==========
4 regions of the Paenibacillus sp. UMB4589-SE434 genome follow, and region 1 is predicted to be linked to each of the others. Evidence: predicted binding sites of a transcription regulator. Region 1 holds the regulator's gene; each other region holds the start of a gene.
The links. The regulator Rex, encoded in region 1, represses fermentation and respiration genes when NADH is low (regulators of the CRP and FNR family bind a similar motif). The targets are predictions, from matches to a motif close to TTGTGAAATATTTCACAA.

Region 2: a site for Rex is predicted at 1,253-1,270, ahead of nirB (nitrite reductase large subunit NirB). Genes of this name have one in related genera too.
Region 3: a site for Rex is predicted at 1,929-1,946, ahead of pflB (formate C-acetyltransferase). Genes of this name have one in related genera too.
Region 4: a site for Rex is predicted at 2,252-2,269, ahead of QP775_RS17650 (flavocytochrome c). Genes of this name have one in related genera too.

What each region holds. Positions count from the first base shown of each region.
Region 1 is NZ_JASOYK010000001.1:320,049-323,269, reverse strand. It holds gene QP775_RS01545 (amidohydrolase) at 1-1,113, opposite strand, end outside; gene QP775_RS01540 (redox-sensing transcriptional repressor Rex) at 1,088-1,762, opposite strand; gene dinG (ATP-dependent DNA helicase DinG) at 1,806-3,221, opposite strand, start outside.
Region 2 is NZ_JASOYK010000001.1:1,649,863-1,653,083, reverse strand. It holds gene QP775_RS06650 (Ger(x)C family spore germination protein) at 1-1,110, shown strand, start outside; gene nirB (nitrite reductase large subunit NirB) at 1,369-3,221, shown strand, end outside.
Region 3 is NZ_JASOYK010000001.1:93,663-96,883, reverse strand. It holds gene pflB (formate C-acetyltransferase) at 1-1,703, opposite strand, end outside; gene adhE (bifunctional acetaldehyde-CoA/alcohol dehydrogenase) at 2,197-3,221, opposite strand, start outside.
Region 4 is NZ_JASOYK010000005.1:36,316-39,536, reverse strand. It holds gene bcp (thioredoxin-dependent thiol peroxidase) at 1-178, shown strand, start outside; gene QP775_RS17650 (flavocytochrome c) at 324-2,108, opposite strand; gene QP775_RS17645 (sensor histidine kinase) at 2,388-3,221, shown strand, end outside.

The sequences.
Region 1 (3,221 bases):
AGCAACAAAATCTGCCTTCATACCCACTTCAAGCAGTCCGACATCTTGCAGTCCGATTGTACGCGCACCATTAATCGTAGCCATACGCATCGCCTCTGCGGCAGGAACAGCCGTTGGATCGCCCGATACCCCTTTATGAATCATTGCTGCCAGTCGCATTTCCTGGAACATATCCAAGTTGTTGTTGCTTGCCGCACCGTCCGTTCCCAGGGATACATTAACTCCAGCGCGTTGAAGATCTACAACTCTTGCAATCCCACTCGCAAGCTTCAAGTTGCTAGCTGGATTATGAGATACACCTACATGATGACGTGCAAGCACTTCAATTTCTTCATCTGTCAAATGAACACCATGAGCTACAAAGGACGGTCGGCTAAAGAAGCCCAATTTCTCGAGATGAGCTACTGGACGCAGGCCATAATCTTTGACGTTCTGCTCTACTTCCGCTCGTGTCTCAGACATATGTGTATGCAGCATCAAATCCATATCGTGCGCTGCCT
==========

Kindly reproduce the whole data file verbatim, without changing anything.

4 regions of the Paenibacillus sp. UMB4589-SE434 genome follow, and region 1 is predicted to be linked to each of the others. Evidence: predicted binding sites of a transcription regulator. Region 1 holds the regulator's gene; each other region holds the start of a gene.
The links. The regulator Rex, encoded in region 1, represses fermentation and respiration genes when NADH is low (regulators of the CRP and FNR family bind a similar motif). The targets are predictions, from matches to a motif close to TTGTGAAATATTTCACAA.

Region 2: a site for Rex is predicted at 1,253-1,270, ahead of nirB (nitrite reductase large subunit NirB). Genes of this name have one in related genera too.
Region 3: a site for Rex is predicted at 1,929-1,946, ahead of pflB (formate C-acetyltransferase). Genes of this name have one in related genera too.
Region 4: a site for Rex is predicted at 2,252-2,269, ahead of QP775_RS17650 (flavocytochrome c). Genes of this name have one in related genera too.

What each region holds. Positions count from the first base shown of each region.
Region 1 is NZ_JASOYK010000001.1:320,049-323,269, reverse strand. It holds gene QP775_RS01545 (amidohydrolase) at 1-1,113, opposite strand, end outside; gene QP775_RS01540 (redox-sensing transcriptional repressor Rex) at 1,088-1,762, opposite strand; gene dinG (ATP-dependent DNA helicase DinG) at 1,806-3,221, opposite strand, start outside.
Region 2 is NZ_JASOYK010000001.1:1,649,863-1,653,083, reverse strand. It holds gene QP775_RS06650 (Ger(x)C family spore germination protein) at 1-1,110, shown strand, start outside; gene nirB (nitrite reductase large subunit NirB) at 1,369-3,221, shown strand, end outside.
Region 3 is NZ_JASOYK010000001.1:93,663-96,883, reverse strand. It holds gene pflB (formate C-acetyltransferase) at 1-1,703, opposite strand, end outside; gene adhE (bifunctional acetaldehyde-CoA/alcohol dehydrogenase) at 2,197-3,221, opposite strand, start outside.
Region 4 is NZ_JASOYK010000005.1:36,316-39,536, reverse strand. It holds gene bcp (thioredoxin-dependent thiol peroxidase) at 1-178, shown strand, start outside; gene QP775_RS17650 (flavocytochrome c) at 324-2,108, opposite strand; gene QP775_RS17645 (sensor histidine kinase) at 2,388-3,221, shown strand, end outside.

The sequences.
Region 1 (3,221 bases):
AGCAACAAAATCTGCCTTCATACCCACTTCAAGCAGTCCGACATCTTGCAGTCCGATTGTACGCGCACCATTAATCGTAGCCATACGCATCGCCTCTGCGGCAGGAACAGCCGTTGGATCGCCCGATACCCCTTTATGAATCATTGCTGCCAGTCGCATTTCCTGGAACATATCCAAGTTGTTGTTGCTTGCCGCACCGTCCGTTCCCAGGGATACATTAACTCCAGCGCGTTGAAGATCTACAACTCTTGCAATCCCACTCGCAAGCTTCAAGTTGCTAGCTGGATTATGAGATACACCTACATGATGACGTGCAAGCACTTCAATTTCTTCATCTGTCAAATGAACACCATGAGCTACAAAGGACGGTCGGCTAAAGAAGCCCAATTTCTCGAGATGAGCTACTGGACGCAGGCCATAATCTTTGACGTTCTGCTCTACTTCCGCTCGTGTCTCAGACATATGTGTATGCAGCATCAAATCCATATCGTGCGCTGCCT